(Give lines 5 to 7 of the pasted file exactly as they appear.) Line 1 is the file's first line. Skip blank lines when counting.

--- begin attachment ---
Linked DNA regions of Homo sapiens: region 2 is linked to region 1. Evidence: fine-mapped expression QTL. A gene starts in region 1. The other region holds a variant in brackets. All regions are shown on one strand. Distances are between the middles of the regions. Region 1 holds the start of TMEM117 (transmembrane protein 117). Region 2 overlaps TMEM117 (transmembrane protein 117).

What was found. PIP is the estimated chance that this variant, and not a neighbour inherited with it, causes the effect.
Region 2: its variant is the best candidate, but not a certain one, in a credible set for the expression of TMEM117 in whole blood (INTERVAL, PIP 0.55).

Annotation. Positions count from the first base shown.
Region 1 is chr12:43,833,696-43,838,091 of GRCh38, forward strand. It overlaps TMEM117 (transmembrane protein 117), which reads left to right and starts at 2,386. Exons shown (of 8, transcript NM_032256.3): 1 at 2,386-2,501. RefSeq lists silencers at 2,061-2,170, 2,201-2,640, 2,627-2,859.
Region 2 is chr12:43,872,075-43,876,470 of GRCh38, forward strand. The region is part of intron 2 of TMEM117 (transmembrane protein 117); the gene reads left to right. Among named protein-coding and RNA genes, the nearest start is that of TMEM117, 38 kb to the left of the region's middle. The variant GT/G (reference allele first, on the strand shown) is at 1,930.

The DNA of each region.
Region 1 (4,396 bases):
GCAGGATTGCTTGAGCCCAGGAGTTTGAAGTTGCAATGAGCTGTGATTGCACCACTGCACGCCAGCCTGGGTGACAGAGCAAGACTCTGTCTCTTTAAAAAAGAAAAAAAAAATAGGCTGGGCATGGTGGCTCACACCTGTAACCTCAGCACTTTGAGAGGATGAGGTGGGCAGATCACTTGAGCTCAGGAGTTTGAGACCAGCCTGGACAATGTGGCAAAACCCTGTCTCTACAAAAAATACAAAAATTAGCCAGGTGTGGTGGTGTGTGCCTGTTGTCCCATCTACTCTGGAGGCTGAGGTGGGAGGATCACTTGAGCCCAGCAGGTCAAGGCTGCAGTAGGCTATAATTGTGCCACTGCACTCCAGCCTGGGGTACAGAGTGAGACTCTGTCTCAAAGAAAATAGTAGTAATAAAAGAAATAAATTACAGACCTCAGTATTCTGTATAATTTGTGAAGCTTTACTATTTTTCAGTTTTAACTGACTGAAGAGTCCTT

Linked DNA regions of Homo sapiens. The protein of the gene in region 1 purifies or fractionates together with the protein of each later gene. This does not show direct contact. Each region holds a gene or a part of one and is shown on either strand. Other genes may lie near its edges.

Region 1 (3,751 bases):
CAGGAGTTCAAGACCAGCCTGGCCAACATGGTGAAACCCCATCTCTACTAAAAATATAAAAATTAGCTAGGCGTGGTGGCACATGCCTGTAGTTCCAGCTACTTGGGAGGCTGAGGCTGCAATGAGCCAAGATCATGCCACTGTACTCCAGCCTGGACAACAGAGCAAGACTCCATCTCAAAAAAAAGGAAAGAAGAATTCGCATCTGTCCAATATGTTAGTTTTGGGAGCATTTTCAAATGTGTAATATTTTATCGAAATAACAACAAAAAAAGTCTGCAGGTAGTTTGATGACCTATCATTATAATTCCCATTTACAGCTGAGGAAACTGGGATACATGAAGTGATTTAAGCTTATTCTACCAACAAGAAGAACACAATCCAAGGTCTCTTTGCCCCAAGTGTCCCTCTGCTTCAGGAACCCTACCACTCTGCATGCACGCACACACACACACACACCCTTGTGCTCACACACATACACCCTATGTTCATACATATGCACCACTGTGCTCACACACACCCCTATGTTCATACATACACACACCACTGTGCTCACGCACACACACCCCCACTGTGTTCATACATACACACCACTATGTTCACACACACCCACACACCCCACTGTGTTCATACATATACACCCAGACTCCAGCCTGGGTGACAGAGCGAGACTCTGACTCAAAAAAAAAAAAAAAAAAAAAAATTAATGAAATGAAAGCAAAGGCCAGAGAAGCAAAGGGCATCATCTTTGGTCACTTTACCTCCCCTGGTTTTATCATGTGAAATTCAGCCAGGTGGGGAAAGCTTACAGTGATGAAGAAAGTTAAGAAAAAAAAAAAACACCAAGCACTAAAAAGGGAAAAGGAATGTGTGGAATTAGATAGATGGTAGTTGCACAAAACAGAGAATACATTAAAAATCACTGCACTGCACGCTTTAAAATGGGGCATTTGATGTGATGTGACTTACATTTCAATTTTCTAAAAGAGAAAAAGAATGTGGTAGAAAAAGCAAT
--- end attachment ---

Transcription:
Region 1 is chr12:43,833,696-43,838,091 of GRCh38, forward strand. It overlaps TMEM117 (transmembrane protein 117), which reads left to right and starts at 2,386. Exons shown (of 8, transcript NM_032256.3): 1 at 2,386-2,501. RefSeq lists silencers at 2,061-2,170, 2,201-2,640, 2,627-2,859.
Region 2 is chr12:43,872,075-43,876,470 of GRCh38, forward strand. The region is part of intron 2 of TMEM117 (transmembrane protein 117); the gene reads left to right. Among named protein-coding and RNA genes, the nearest start is that of TMEM117, 38 kb to the left of the region's middle. The variant GT/G (reference allele first, on the strand shown) is at 1,930.

The DNA of each region.